One of the standard things that comes up when wikipedians talk to GLAMs is the subject of images. Even in the form of donations of image collections or allowing wikipedians in to take pictures. This is understandable. It is something straightforward that can be done fairly quickly and in the past we were rather short of images particularly historical ones.
However commons now has over 10 million images and one way or another wikimedians have got rather good at finding images for articles. So while Bundesarchiv images which have a first mover advantage are widely used this is less likely to be the case with later donations. Simply allowing people to take photos is likely to have an even more limited impact since with the exception of a museum’s stand out items wikipedia likely already have photos of the items in question or a slight lack of an article to put them in. The number of articles on artefacts (compared to say people) that don’t yet have a pic appears to be shrinking.
My recent visit to the Thinktank museum in Birmingham is a case in point. So far I’ve only been able to use a couple of images and one video in articles (aside from the article on the museum itself). I’ve probably got a couple more usable images that could be used but that’s pretty slim pickings.
Yes to an extent this can be overcome. Digitalisation of the right bits of image archives could still have a very significant impact. Allowing wikimedians into back rooms or opening cases allowing them to take photos that are better than existing photos would certainly have an impact but even there as time goes on we run into diminishing returns.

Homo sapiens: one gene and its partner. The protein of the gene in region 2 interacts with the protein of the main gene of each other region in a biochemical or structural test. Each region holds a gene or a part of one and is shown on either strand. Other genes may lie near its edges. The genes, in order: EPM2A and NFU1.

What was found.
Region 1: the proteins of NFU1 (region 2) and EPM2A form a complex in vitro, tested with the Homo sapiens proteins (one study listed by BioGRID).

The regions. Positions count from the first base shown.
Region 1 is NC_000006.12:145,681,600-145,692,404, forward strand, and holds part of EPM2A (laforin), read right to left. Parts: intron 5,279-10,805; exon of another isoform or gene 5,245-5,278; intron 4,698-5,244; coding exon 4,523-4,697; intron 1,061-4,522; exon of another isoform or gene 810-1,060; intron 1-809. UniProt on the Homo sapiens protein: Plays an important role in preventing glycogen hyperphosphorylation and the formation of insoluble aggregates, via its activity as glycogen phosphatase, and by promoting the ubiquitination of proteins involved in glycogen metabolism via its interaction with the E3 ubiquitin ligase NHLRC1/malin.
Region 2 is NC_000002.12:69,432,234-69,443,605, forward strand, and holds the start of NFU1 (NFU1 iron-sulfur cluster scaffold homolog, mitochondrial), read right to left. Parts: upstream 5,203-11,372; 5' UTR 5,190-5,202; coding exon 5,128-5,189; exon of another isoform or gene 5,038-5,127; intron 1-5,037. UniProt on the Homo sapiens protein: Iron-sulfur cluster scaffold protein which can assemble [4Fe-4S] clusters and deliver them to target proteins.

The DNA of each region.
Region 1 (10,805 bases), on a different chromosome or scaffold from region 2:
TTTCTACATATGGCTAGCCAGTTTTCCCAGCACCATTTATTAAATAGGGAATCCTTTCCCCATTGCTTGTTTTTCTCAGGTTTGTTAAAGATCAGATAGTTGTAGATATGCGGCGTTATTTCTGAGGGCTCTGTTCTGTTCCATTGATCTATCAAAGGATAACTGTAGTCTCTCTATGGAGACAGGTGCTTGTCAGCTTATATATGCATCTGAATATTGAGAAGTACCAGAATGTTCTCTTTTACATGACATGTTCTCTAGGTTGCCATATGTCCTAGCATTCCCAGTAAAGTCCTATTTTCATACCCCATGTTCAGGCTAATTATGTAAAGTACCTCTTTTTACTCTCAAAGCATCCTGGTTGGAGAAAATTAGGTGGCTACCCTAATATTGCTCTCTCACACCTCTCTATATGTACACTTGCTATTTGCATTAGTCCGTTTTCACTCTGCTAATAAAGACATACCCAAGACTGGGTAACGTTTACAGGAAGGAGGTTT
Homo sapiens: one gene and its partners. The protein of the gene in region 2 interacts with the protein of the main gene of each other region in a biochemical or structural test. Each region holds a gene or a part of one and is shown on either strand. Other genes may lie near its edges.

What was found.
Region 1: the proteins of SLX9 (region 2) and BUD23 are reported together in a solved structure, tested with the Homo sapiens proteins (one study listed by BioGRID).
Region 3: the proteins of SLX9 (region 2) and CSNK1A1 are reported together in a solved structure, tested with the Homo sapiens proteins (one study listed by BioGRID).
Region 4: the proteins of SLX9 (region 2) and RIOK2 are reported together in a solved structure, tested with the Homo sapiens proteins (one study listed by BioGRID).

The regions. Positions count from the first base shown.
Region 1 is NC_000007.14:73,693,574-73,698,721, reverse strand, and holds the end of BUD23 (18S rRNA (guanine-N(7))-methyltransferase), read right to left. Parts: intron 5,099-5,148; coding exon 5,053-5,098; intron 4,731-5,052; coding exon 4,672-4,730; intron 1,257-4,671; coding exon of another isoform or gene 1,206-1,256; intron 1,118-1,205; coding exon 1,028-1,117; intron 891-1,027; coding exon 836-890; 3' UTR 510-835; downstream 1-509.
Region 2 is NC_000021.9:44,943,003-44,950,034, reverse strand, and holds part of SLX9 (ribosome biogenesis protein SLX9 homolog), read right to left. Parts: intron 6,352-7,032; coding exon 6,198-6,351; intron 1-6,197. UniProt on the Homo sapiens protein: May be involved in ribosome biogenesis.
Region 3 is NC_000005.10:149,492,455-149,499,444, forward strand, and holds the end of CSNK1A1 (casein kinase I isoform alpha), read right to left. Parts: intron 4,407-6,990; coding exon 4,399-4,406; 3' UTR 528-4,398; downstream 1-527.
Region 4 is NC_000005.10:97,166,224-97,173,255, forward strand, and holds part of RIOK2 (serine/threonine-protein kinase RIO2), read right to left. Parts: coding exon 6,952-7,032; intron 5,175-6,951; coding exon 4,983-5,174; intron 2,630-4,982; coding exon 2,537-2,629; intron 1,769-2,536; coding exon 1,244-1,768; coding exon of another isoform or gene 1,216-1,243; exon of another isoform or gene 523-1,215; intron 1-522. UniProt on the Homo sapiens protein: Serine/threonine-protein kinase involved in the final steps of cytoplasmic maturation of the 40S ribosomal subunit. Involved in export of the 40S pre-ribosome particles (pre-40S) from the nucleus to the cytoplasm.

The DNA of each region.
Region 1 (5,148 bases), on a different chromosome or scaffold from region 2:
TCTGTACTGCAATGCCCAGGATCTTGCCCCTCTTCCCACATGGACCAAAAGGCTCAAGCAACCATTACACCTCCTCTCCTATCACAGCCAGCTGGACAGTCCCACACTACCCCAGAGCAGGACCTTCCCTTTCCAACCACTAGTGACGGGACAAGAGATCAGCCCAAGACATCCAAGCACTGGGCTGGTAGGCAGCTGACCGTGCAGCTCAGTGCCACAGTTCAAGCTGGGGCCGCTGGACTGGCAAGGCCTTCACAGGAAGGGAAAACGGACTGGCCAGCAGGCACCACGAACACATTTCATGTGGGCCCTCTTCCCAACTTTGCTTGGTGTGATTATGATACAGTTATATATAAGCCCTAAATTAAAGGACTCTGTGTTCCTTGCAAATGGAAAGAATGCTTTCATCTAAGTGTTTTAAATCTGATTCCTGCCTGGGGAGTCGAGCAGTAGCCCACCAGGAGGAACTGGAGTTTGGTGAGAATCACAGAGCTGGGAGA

So we need other off the shelf ideas we can present to museums. At this point QR code qualifies which is one of the reasons I’m so excited about it. Open museum signs might be an option for smaller museums but that kind of graphic design is tricky to do collaboratively. I’ve previously mentioned my interest in open and linked maps of museums. If I can ever get that beyond the demo stage its perhaps something that could be suggested. Another one is to see if we can get them to provide a complete list of their artefacts. Even if it’s a plain text list than no one other than wikipedians ever looks at it would be rather useful for us. Since we generally accept museum websites as reliable sources it would make surviving examples sections likes the one in the biber submarine article a lot less effort to reference. This also allows museums to attract visitors since it allows people reading articles about objects to find out where they can go and see an example of that object.